5 The Clark Avenue Middle School represents one of the most logistically- complex and challenging undertakings in W.T. Rich’s recent history. The new, 5-story, 115,200 SF middle school was to be constructed in the same location as the existing, operational, middle school building. Because the City was unable to arrange for economical, off-site swing space, the existing middle school had to remain occupied and operational throughout the construction project. Thus, the new school was built in two phases. In Phase 1, one wing of the existing school was demolished. In its place, W.T. Rich constructed a 75,000 SF, 5-story academic wing. School operations relocated from the existing school to the newly constructed building over the Christmas 2016 school break. Phase 2 commenced in January 2017 with the abatement and demolition of the remaining wing of the existing building, followed by construction of the new gymnasium, locker rooms, media center, and administrative office space.
Location: Chelsea, MA
Completion: August 2018
Contract Value: $47 million
Size: 115,200 SF
Type: Phased/Occupied - New Construction
Owner: The City of Chelsea - Chelsea, MA
Designer: HMFH Architects, Inc. - Cambridge, MA
Delivery Method: CM-at-Risk (M.G.L. Chapter 149A)
HIGHLIGHTS & CHALLENGES
Phase 1 schedule was very tight. Foundations began mid-September 2015 and the substantial completion requirement was 15 months later (mid-December 2016). The schedule required several complex winter construction operations including steel erection and SOG/SOD placements.
In addition to school occupancy requirements, the project faced tight logistical conditions with the existing school being less than 10 feet from new building foundations.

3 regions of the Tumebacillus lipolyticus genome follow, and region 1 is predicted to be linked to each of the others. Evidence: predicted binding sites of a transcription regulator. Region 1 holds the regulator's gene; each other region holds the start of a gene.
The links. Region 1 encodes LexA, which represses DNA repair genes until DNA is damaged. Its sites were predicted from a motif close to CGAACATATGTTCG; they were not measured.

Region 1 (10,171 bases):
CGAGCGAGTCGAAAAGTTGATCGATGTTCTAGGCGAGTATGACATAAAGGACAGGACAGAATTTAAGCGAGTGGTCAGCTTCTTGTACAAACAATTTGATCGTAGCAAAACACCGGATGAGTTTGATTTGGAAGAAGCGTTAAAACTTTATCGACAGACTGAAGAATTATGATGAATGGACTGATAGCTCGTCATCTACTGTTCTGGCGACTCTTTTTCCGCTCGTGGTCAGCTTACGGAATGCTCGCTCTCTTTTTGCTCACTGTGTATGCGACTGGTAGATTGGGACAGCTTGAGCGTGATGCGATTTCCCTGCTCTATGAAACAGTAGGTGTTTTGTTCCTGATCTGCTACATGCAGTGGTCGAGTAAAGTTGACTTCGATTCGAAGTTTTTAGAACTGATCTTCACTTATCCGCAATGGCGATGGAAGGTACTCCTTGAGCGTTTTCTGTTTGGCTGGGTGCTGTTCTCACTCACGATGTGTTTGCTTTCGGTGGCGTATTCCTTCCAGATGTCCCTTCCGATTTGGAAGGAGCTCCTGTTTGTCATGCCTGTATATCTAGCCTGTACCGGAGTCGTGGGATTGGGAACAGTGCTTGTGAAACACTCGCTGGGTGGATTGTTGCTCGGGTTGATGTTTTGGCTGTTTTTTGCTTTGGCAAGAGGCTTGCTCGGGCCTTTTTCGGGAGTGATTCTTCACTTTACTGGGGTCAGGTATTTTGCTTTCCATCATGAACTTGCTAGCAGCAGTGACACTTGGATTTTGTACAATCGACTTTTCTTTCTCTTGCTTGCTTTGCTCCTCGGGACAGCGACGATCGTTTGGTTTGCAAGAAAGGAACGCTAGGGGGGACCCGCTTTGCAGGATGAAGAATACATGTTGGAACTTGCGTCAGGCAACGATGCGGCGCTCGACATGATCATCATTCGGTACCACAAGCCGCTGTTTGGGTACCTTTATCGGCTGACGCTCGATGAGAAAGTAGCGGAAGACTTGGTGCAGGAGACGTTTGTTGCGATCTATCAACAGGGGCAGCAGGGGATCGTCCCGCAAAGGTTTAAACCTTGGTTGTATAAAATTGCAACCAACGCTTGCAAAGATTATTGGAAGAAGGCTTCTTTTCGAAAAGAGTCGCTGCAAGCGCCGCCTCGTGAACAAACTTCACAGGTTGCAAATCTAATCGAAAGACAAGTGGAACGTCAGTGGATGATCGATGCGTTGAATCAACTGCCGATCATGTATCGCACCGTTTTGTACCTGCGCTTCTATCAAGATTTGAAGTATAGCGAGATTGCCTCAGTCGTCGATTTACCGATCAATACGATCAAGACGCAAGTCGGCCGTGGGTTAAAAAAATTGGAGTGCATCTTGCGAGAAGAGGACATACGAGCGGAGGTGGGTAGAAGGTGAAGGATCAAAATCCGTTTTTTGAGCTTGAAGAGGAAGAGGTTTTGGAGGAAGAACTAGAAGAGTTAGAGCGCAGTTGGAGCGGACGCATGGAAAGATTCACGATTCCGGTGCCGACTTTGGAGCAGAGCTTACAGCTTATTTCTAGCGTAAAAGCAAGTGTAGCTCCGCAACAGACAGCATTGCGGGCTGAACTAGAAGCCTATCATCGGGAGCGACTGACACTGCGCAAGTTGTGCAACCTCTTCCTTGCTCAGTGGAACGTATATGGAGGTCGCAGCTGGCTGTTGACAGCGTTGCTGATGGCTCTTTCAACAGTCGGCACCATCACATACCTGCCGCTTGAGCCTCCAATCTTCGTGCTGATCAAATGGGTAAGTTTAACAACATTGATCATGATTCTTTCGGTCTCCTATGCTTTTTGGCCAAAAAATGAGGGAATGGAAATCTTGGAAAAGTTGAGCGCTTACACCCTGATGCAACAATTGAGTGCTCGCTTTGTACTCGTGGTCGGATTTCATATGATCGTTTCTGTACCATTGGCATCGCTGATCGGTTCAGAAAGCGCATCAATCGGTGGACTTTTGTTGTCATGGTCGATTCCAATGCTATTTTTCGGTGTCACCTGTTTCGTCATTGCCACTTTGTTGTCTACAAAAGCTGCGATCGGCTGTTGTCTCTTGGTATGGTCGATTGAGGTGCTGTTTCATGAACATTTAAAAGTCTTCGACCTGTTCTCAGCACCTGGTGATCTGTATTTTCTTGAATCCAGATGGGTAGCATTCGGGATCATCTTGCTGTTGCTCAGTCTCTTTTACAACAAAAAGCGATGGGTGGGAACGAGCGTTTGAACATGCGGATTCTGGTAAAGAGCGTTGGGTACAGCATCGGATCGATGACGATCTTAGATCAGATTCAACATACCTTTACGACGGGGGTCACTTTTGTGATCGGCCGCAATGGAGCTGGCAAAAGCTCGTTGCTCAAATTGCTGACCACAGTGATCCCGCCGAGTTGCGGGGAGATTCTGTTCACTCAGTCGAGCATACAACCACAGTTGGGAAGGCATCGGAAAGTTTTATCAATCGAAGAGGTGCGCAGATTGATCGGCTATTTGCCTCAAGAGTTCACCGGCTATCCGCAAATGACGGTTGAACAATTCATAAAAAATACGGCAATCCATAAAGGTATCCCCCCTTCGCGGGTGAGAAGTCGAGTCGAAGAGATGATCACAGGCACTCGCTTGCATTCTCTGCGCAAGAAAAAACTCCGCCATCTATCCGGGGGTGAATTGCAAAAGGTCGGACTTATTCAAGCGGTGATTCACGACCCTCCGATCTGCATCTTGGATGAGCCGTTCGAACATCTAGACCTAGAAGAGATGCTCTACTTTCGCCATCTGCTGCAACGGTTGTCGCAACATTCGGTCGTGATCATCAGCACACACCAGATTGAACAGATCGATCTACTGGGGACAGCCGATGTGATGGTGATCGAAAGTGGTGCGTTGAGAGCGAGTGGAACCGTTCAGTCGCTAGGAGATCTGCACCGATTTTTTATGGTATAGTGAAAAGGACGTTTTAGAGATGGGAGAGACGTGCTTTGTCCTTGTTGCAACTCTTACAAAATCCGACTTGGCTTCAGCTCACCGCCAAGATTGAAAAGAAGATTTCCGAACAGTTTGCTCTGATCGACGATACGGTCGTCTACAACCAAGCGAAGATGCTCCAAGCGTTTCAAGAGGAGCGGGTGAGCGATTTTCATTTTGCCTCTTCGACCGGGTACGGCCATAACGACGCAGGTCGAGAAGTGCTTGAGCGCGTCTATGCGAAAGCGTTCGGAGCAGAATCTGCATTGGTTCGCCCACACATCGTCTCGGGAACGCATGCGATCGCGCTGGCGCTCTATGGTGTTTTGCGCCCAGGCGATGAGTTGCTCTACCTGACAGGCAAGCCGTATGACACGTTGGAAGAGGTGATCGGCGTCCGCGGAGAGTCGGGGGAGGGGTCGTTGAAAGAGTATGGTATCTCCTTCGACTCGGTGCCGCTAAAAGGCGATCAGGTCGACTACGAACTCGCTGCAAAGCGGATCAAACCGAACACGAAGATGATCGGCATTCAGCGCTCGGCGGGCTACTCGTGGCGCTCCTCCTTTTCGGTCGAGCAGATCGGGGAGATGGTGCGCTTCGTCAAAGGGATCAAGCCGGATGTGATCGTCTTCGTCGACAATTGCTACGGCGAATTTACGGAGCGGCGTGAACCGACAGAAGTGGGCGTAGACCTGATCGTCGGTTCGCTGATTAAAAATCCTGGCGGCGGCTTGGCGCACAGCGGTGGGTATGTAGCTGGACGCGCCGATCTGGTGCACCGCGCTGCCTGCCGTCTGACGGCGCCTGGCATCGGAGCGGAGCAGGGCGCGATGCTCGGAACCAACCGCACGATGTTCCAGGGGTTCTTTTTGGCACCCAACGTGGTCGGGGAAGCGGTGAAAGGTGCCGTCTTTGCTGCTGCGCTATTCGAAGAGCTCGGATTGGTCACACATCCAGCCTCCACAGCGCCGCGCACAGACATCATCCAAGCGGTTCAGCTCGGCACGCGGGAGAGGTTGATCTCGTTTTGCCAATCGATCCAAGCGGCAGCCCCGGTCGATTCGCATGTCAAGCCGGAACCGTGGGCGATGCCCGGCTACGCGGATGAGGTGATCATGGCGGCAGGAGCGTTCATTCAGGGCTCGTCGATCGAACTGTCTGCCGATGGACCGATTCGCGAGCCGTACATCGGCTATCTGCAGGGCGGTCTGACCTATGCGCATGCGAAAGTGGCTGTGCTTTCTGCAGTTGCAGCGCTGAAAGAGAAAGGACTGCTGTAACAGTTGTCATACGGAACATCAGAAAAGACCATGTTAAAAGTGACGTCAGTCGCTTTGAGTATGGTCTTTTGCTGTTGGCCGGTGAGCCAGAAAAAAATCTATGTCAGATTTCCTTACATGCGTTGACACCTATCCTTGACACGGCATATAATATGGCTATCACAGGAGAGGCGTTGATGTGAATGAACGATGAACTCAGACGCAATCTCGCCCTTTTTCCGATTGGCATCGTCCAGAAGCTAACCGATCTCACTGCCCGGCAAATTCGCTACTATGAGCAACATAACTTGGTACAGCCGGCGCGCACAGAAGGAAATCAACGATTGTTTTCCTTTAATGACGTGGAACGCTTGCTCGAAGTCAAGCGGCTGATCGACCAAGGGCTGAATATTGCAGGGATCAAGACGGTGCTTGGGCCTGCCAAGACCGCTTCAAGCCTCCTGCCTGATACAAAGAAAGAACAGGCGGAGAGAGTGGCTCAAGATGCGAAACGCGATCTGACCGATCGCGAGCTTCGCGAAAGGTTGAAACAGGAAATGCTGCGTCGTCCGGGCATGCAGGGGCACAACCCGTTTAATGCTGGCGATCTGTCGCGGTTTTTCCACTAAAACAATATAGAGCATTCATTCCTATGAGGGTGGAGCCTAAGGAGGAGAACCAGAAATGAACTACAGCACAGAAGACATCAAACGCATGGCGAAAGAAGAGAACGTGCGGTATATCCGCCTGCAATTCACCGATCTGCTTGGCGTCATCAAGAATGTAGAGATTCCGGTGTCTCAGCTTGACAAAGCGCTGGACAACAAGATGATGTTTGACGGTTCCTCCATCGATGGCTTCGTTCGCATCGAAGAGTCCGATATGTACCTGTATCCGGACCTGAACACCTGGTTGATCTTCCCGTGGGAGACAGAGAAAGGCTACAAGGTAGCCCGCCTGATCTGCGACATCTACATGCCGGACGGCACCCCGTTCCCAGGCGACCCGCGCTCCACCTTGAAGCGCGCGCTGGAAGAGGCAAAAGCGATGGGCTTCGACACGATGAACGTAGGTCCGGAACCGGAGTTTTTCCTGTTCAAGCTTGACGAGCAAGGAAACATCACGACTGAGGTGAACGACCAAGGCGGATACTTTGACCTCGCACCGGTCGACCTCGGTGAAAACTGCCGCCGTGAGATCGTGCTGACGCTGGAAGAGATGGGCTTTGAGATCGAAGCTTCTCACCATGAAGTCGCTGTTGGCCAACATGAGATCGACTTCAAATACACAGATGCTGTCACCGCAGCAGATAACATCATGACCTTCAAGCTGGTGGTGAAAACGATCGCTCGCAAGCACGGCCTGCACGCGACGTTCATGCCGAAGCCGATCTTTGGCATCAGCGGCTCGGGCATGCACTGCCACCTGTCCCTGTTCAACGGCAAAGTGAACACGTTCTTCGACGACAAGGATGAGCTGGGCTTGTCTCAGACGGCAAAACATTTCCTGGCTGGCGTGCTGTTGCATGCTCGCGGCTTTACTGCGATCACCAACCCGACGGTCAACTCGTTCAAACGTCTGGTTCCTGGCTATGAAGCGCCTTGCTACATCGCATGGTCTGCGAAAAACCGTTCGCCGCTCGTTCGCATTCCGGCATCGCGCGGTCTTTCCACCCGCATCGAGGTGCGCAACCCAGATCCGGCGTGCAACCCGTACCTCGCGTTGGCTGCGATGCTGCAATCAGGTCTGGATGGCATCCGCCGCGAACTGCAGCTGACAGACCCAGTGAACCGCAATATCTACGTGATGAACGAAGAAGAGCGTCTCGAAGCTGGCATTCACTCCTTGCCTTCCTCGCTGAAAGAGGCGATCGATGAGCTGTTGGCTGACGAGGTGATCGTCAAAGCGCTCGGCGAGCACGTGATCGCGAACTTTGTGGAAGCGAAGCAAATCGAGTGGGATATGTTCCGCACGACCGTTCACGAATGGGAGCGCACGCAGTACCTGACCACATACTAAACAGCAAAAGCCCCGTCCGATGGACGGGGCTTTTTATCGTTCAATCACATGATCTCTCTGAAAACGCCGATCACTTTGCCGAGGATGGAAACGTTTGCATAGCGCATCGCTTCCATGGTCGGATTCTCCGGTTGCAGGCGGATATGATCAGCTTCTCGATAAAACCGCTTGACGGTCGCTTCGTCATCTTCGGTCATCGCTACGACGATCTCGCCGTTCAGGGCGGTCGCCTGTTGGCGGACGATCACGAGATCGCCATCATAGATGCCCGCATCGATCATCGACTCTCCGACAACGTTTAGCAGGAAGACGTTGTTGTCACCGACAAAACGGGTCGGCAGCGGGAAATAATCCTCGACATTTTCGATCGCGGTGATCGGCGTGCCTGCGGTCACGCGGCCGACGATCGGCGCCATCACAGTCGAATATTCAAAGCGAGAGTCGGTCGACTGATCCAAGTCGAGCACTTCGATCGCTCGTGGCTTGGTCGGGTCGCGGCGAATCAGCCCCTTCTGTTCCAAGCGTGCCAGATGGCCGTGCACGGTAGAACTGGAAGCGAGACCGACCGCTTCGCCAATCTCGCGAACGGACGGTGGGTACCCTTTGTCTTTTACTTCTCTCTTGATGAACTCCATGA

Because of the proximity of neighboring properties and existing-to-remain/active roadways, extensive, engineered earth support systems were required.
Phase 1 demolition included demolishing the existing boiler plant; a temporary boiler system had to be installed and maintained for the entire Phase 1 school year.
With relatively short notice, the City decided to conduct a utility replacement project immediately adjacent to our site, requiring additional coordination requirements and site constraints.
W.T. Rich worked with the City of Chelsea, the design team, and the school to define acceptable yet reasonably achievable thresholds for allowable noise levels, ensure the continuity of utility services to surrounding structures, and enforce explicit, limited construction vehicle access routes.
With heavy demolition operations in close proximity to the existing school and several residential dwellings, great care had to be taken to minimize vibration to avoid damage to these nearby existing structures.